EPs / Cassettes / Singles
I Love You...
It's wonderful to see Will Long, for so long associated with Celer, exploring an entirely new direction in Oh, Yoko, his group project with partner Rie Mitsutake (aka Miko, known for her full-length albums on Plop and Someone Good), with whom he manages the Normal Cookie and Bun Tapes labels. The fourteen songs on their debut Oh, Yoko album offer a striking blend of lo-fi vocal pop and electronic experimentalism, with all of it created from found sounds, toys, field recordings, and vintage electronic and acoustic instruments and recorded at their Tokyo home base. Sunny in spirit, the recording is marked by a playful and explorative sensibility, and seemingly documents Long and Mitsutake working through the process of pinning down the Oh, Yoko identity. Though the duo issued the Seashore EP earlier this year, it featured a single original only, making I Love You… the first in-depth presentation of the group's sound.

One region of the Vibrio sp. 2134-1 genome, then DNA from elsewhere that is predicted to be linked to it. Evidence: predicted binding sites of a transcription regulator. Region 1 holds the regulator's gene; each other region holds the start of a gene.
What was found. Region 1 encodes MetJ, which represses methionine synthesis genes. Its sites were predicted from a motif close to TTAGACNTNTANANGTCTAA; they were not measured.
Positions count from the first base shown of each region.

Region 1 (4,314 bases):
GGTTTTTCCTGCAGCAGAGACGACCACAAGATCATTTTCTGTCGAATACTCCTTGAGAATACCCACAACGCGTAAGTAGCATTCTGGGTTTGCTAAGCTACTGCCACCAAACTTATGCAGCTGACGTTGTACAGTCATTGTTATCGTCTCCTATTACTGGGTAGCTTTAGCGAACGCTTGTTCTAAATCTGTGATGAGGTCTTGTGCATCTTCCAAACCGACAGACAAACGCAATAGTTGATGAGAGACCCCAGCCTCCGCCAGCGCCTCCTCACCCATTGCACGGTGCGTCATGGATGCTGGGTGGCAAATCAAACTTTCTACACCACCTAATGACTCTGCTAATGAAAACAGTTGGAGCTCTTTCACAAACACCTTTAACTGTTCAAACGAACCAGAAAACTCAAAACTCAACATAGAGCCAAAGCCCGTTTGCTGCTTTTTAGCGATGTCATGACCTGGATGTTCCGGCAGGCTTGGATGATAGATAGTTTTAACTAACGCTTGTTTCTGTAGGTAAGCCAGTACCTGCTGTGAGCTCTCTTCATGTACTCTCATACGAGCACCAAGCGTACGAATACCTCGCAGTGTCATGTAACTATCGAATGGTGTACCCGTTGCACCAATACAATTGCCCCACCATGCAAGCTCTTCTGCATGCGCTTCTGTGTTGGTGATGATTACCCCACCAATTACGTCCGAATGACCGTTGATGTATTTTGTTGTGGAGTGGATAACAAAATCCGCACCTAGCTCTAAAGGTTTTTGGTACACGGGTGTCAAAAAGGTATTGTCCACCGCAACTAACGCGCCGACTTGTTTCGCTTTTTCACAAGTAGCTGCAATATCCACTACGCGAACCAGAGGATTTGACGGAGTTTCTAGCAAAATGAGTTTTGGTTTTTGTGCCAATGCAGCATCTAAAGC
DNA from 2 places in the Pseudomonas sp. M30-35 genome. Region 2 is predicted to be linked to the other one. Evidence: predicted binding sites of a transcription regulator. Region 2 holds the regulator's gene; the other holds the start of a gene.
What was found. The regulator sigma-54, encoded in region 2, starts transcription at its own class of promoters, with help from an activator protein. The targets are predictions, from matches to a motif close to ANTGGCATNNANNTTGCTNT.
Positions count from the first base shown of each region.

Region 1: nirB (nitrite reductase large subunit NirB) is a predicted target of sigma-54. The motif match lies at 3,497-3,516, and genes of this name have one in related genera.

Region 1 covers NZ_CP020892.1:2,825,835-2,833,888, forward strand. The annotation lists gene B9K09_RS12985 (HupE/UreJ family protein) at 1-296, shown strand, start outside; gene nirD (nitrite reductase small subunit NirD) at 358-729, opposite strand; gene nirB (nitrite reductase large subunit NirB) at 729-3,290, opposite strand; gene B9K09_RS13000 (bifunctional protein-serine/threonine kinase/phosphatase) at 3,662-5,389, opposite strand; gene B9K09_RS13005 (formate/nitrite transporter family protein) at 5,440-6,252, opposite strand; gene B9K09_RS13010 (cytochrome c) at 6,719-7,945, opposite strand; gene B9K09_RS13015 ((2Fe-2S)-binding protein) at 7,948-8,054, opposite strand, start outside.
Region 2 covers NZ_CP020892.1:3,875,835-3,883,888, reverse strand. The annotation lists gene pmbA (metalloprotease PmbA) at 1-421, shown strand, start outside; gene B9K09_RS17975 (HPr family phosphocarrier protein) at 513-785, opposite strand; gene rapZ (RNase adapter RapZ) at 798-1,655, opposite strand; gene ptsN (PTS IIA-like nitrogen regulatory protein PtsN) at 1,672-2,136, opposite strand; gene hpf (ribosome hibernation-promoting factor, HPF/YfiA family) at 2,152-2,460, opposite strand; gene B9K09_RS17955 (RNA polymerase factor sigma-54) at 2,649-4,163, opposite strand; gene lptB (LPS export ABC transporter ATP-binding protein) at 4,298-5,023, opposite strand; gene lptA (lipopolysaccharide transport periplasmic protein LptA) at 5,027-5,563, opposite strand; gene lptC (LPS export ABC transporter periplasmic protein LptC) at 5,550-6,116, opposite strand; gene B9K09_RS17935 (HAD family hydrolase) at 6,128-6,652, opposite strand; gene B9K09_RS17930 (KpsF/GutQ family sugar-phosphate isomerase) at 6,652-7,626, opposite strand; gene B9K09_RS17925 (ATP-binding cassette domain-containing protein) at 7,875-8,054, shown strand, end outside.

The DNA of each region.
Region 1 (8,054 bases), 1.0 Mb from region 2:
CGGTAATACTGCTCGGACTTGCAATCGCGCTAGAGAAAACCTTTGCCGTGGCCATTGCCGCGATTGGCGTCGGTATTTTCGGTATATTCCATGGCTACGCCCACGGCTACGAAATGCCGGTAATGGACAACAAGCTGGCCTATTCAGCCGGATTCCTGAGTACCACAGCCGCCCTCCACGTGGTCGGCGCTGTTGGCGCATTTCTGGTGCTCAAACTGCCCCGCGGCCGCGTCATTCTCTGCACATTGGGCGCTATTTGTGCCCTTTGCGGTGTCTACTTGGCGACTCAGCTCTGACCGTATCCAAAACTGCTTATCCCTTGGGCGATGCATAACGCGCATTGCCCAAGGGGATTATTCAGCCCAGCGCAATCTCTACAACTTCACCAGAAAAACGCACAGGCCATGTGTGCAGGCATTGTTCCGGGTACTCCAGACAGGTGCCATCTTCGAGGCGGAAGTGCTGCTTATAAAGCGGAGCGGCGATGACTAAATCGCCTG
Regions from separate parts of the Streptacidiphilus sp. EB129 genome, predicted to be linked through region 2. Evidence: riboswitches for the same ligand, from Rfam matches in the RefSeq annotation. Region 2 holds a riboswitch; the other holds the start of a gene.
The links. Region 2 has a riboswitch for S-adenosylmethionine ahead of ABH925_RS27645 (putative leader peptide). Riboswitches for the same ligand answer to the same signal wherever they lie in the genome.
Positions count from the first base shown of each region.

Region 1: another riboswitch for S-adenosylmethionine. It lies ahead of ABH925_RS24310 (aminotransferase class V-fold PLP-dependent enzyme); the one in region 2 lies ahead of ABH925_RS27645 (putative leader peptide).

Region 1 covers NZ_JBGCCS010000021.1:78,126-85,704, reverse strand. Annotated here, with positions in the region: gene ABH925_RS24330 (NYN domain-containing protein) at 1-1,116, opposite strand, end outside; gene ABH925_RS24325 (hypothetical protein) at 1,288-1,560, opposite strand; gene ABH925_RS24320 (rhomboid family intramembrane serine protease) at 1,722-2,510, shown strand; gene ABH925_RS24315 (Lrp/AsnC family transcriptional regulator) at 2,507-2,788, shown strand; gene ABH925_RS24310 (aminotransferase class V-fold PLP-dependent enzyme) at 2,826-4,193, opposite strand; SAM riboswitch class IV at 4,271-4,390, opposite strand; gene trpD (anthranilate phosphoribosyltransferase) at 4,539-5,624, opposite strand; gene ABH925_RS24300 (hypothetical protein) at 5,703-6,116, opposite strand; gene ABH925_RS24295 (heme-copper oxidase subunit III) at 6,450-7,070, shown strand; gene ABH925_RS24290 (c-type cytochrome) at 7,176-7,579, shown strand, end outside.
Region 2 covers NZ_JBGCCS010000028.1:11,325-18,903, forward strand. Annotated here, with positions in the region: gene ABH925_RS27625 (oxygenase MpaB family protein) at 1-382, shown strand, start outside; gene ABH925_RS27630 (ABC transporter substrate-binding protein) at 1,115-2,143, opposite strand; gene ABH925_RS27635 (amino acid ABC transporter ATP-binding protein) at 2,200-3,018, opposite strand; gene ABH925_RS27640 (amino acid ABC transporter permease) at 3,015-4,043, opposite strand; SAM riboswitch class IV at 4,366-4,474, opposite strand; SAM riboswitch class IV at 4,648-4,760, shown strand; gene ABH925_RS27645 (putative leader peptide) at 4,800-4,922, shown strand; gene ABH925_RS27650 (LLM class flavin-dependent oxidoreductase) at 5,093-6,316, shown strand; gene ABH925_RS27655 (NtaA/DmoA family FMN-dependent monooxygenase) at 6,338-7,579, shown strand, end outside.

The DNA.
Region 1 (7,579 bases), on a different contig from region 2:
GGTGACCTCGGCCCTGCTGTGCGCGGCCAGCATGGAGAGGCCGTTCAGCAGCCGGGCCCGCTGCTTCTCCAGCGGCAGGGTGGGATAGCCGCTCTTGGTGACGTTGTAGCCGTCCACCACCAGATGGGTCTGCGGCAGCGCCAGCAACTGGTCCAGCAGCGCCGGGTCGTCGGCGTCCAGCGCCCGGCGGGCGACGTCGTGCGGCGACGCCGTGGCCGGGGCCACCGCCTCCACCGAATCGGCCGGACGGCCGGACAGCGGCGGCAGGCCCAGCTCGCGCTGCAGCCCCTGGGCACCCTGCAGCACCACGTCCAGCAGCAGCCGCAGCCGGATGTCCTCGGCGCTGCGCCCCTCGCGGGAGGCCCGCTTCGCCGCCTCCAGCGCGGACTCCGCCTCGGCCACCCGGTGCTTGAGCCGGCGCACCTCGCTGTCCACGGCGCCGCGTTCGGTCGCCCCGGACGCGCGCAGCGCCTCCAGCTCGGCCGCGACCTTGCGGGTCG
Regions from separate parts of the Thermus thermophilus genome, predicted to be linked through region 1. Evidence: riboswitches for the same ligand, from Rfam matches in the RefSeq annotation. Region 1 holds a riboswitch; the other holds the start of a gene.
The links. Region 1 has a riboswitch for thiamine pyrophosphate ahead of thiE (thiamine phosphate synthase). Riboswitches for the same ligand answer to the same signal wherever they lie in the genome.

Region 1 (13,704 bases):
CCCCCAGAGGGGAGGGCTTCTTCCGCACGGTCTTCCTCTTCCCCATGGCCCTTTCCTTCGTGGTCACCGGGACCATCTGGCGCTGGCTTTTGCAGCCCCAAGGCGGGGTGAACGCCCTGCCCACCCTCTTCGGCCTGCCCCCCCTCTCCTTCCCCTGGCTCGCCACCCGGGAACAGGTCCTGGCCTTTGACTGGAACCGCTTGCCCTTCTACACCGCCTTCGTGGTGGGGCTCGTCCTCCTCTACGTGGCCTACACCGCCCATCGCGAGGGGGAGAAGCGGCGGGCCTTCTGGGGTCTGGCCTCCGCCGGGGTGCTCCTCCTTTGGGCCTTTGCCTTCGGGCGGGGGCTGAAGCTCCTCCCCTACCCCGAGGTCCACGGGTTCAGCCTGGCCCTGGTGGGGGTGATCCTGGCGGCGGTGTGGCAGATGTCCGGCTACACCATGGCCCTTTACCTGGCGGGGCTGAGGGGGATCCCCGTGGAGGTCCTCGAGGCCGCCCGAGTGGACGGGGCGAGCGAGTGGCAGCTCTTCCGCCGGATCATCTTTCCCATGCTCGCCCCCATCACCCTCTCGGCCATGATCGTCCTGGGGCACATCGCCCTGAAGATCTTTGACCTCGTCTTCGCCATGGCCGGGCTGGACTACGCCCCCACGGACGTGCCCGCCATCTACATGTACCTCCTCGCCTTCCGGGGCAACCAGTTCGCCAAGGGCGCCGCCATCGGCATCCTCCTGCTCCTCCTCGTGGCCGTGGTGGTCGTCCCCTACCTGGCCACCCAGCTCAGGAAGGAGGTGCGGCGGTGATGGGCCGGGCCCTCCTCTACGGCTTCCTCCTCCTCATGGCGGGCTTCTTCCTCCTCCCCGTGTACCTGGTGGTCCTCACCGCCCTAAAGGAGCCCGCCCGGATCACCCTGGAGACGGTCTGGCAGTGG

Things start promisingly with “Heaven's Gate,” a shimmering synthetic soundworld against which murmured vocals, acoustic guitar, and melodica intone, and gentle ballad-styled pieces and serene, entrancing settings for organ, synthesizers, and vocals (“Toumei,” “Daylight Lunch”) follow in quick succession. Lyrically, the songs are sincere and straightforward declarations about love, nature, and simple pleasures that Mitsutake typically sings softly in her native tongue though sometimes in English, too. Instrumentally, the music is often soothing in style and design, though an unexpected element occasionally surfaces, whether it be the ‘80s-styled drum machine rhythm coursing through “Grand Prix,” the relentless synth stab in “Keio Line,” or the warbly synthesizer fluttering through “I Did This, I Did That.” While most songs include singing, some are largely instrumental soundpaintings, such as “Song with Coyotes,” which accompanies field recordings (of nature sounds and, yes, coyote yelps) with melodica wheeze, kalimba plucks, and Mitsutake's wordless musings. While an experimental radiophonic vignette like “Take-off” is interesting, the fifty-eight-minute album's most affecting moments arise during traditionally designed songs such as “Boîte de nuit,” whose hazy lilt exudes a seductive aura reminiscent of Mazzy Starr, and “Radio Days,” whose soft, nostalgic glow evokes the feel of a ‘60s radio ballad.That I Love You… is marked by an occasional non sequitur isn't a crippling weakness; if anything, the abrupt shifts in mood and style from one song to the next keeps the listener on his/her toes waiting in anticipation for what comes next. Having said that, it is jarring to encounter “Newsbreak,” containing Paul McCartney's infamous first public reaction to John Lennon's death (“‘Drag, isn't it?”), appearing amidst Oh, Yoko's other songs, though, once again, the effect, though odd, isn't unpleasant. If anything, the randomness is consistent with the duo's desire to distill the everyday moments of home and city life into aural form, which they do repeatedly on this consistently endearing recording.